It may be a little touchy to review a play late in the course of a long and lauded run, but… all is fair in love and criticism. Other theories notwithstanding, one writes about a production because it offers something to write about, and the idea at the core of Lauren Gunderson’s I and You (the pronouns deliberately transposed in the title of this two-hander) is indicative of a piece that wants to be more than the sum of its parts, even if it ultimately does not entirely deliver.
It opens on a kind of conversation interruptus. Caroline (Jennifer Finch) is in the middle of yelling at Anthony (Matthew Hancock) for coming up to her room uninvited, which is indicative of a play that wants to grab your attention really fast. It does, but then it also lets it go and wanders though a sludge of high school conversation surely of interest only to other high schoolers. How far beyond that can such talk carry?
Caroline doesn’t even know Anthony, so why does he barge in to her private sanctuary? Ostensibly, to work on a school project that Caroline knows nothing about. Now why would her mother let a strange boy march up to Caroline’s bedroom unannounced, with a plate of cookies in hand that she herself has baked for them? And why is Caroline apoplectic over all this?
Could it possibly be that it’s because this girl hasn’t been out of this claustrophobic bedroom for months now, except to visit doctors, or is it because she’s seriously ill and feels cheated of her youth and in fear for her life?
But I’m getting ahead of myself.
These snatches of information dribble out when Anthony resists Caroline’s attempts to throw him out or to ignore him — or when she rejects his efforts to involve her in this unforeseen school project about Walt Whitman by trying to get her to read from Whitman’s ever-shifting Leaves of Grass — or get her to listen to him read the Whitman aloud. The play’s first half meanders through more of this back-and-forthness than seems logical or necessary, and the spatial limitations of this young woman’s bedroom only add to the airlessness of this round-robin exchange.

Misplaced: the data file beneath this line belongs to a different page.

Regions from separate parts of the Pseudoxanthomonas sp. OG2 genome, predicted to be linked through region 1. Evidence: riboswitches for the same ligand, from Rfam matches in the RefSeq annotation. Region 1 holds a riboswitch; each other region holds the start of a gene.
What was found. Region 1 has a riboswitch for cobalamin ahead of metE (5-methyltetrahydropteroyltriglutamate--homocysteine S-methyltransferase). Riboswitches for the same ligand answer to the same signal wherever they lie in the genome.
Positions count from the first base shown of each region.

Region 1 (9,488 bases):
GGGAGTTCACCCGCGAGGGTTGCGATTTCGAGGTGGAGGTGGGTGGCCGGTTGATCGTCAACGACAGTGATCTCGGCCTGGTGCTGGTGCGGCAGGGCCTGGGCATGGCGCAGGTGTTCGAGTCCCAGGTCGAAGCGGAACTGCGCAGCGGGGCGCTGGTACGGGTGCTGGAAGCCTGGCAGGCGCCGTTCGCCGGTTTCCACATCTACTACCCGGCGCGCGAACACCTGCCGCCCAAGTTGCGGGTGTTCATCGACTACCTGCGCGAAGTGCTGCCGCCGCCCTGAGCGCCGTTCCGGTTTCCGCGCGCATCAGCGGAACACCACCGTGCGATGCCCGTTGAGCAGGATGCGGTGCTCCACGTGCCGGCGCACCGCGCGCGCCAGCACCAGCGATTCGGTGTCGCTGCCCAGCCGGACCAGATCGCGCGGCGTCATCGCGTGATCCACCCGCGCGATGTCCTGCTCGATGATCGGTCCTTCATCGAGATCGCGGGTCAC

Things do heat up eventually — too eventually — when truths emerge that finally start to connect these two individuals in more significant ways. Audience attention also begins to perk up, but it’s pretty late in the game. Since it’s clear from the get-go that we’re not going to be leaving the bedroom any time soon, there is little reason or opportunity to anticipate more than an equally enervating finale.
Fortunately, that is not quite what happens. The play radically changes course as implied elements of cosmic mysteries seep into the atmosphere, and the relationship between these two young persons becomes at once more contentious and (less felicitously) a lot more sentimental. The sentimentality is built-in — hard to avoid with a sick teenager who has well-founded intimations of her own mortality — but the energy brought on by the contentiousness allows the story to stand on more solid ground. Thanks to this late development, the play does open up some, both literally and figuratively. If it ends, after all, with a bang and not a whimper, we also have Whitman to thank for his ongoing role as modifier of this otherwise too simple one-on-one equation.
So the experiment is not altogether a loss, but it is much less of a gain than it might have been. While director Robin Larsen has breathed all the life she could into the script, actors Finch and Hancock relate to one another only spasmodically, with Finch coming off too often as overbearing and shrill when a more introspective and recalcitrant attitude might have been more productive and truer to the character.
As a consequence of the constraints presented by the small Fountain Theatre stage, and for structural reasons that become clearer near the end, Tom Buderwitz’s bedroom set, precise in all its carefully detailed minutiae, is also very cramped. Not a wrong outcome for a long-term sickroom, but in such a small theatre, a little suffocating from an audience’s point of view.
Gunderson’s play clearly sprang from a bold idea. That it succeeds about half the time is not a reason to give up on it, but perhaps to rethink, sharpen and refine the parts that don’t quite work. Two-handers have many strikes against them. They are overused, predictable and lack the nuance that the presence of other characters can provide. I and You is not especially predictable, but it does suffer from a gamut of emotions possible only between just I and You.
Top image: Jennifer Finch and Matthew Hancock in I and You.
All photos by Ed Krieger.
WHAT: I And You
WHERE: The Fountain Theatre, 5060 Fountain Avenue, Los Angeles, CA 90029.
WHEN: Pay What You Can Thursdays, today, June 4 & 11; Fridays & Saturdays 8pm; Sundays 2pm. Ends June 14.
HOW: Tickets $20-$34.95 (for premium seating, includes one drink), available at www.FountainTheatre.com or 323.663.1525.